Working computer scientists may be considered as “extreme information workers”. Their information processing needs are prodigious and complex, yet relatively little systematic thinking or practice has gone into application frameworks or the theoretical scaffolding which could support these needs. “Point solutions” – some extremely ingenious and well-designed – abound in the field; these tend to be stove-piped, and difficult to manage, sustain or share. This talk would outline some of the more challenging requirements in designing and building these systems, focusing particularly on rich information capture and collaboration application frameworks. The problems relate mostly to flexible information capture mechanisms, intelligent domain-specific object recognizers, visual representations and models, complex object storage and search, experimental workflow. The problems and possible solutions would be situated in the context of the vision for this area in Microsoft Research.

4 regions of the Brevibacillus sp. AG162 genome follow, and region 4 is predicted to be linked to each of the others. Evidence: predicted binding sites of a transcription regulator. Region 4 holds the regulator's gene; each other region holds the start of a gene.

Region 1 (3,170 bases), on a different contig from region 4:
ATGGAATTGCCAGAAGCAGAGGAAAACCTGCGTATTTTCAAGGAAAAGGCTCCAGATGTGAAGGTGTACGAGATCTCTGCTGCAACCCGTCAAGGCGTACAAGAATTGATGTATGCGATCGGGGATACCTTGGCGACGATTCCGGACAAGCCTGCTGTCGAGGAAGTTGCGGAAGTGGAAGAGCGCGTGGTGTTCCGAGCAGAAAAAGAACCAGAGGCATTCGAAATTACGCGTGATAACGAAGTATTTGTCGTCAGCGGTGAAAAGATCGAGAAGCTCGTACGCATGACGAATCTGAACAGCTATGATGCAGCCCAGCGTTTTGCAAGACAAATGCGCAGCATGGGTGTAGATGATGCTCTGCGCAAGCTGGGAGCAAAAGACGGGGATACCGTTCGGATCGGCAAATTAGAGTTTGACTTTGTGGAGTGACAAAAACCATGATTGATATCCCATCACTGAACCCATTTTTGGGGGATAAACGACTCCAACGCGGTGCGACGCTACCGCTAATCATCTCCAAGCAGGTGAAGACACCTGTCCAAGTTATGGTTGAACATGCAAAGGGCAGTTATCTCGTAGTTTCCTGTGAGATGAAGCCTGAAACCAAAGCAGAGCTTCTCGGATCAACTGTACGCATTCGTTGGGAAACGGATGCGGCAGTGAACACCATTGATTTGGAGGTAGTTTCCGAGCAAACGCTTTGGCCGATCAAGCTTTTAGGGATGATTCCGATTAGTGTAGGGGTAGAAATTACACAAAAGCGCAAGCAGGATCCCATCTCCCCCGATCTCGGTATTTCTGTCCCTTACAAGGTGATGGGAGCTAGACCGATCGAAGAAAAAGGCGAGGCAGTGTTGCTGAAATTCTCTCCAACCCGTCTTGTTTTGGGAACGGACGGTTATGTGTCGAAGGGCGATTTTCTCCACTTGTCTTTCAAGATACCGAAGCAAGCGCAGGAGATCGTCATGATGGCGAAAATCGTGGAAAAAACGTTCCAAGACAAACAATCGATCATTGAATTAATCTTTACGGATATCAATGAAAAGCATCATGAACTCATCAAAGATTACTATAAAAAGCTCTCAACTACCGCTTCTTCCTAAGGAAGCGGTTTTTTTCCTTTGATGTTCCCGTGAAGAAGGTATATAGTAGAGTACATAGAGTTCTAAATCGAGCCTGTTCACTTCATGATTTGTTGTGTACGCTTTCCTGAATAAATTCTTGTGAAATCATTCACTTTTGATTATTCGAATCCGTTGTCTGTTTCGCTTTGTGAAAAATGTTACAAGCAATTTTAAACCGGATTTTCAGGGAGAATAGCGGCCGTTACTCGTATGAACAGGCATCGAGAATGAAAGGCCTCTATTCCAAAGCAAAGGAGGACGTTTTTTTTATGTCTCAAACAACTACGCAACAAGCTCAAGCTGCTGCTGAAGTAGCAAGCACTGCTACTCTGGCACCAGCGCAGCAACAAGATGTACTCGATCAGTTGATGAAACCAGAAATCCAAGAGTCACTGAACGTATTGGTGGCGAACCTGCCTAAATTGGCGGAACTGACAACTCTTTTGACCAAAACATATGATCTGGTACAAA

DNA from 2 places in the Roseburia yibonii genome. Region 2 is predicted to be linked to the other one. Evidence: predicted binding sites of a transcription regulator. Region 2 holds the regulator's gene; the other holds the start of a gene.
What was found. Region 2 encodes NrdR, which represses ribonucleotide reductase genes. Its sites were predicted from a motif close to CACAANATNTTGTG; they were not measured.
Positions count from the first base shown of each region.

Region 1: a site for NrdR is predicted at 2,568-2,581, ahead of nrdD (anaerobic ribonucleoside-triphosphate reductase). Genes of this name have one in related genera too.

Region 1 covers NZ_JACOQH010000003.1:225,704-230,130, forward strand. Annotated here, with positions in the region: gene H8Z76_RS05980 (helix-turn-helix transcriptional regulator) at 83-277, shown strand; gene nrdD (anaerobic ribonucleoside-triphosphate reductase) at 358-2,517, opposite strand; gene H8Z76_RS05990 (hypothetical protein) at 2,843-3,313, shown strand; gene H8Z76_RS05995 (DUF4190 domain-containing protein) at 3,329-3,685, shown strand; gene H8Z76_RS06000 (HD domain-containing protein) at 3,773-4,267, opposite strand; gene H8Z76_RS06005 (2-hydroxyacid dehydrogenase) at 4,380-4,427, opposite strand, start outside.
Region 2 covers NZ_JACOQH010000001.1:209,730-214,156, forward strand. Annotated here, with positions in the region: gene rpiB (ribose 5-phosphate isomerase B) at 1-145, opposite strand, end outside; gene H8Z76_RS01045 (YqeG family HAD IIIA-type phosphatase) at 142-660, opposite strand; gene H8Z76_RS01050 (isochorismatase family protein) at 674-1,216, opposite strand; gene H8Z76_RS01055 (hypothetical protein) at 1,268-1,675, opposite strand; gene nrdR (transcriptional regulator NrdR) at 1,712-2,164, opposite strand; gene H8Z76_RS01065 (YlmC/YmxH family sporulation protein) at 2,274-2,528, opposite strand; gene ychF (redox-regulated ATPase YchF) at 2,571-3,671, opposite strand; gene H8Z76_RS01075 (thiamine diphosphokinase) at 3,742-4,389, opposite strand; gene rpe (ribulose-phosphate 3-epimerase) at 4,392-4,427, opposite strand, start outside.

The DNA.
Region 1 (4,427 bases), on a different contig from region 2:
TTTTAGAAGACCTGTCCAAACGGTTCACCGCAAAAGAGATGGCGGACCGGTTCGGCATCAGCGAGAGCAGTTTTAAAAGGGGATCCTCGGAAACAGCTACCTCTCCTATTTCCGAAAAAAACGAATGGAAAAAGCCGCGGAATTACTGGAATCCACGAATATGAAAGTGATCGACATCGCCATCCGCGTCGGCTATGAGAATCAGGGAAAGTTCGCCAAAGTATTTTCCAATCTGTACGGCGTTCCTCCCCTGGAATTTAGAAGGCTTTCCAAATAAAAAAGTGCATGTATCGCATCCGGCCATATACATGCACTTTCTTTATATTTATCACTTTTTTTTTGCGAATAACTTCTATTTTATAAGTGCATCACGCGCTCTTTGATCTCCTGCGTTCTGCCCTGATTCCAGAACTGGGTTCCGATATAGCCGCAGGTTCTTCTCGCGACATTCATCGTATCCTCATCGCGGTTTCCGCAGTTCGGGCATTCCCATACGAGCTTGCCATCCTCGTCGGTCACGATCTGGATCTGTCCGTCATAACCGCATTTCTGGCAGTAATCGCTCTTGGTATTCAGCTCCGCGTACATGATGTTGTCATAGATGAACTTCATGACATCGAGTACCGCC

Dr Kalyan Basu
Kalyan Basu manages a number of programs related to computational eScience and Scalable, Sustainable Computing in the External Research group of Microsoft Research. Kalyan has a background in Programming Languages Semantics, and Type Theory. Prior to joining Microsoft, he had a research career, working as post-doctoral associate in Munich and Edinburgh, and in the faculty at I.I.T. He spent a number of years in the product groups in Microsoft, before returning to research in MSR in Redmond. He believes that Computational eSciences throw up some of the toughest theoretical and practical challenges in Computer Science, and loves to work on these problems with internal and external partners.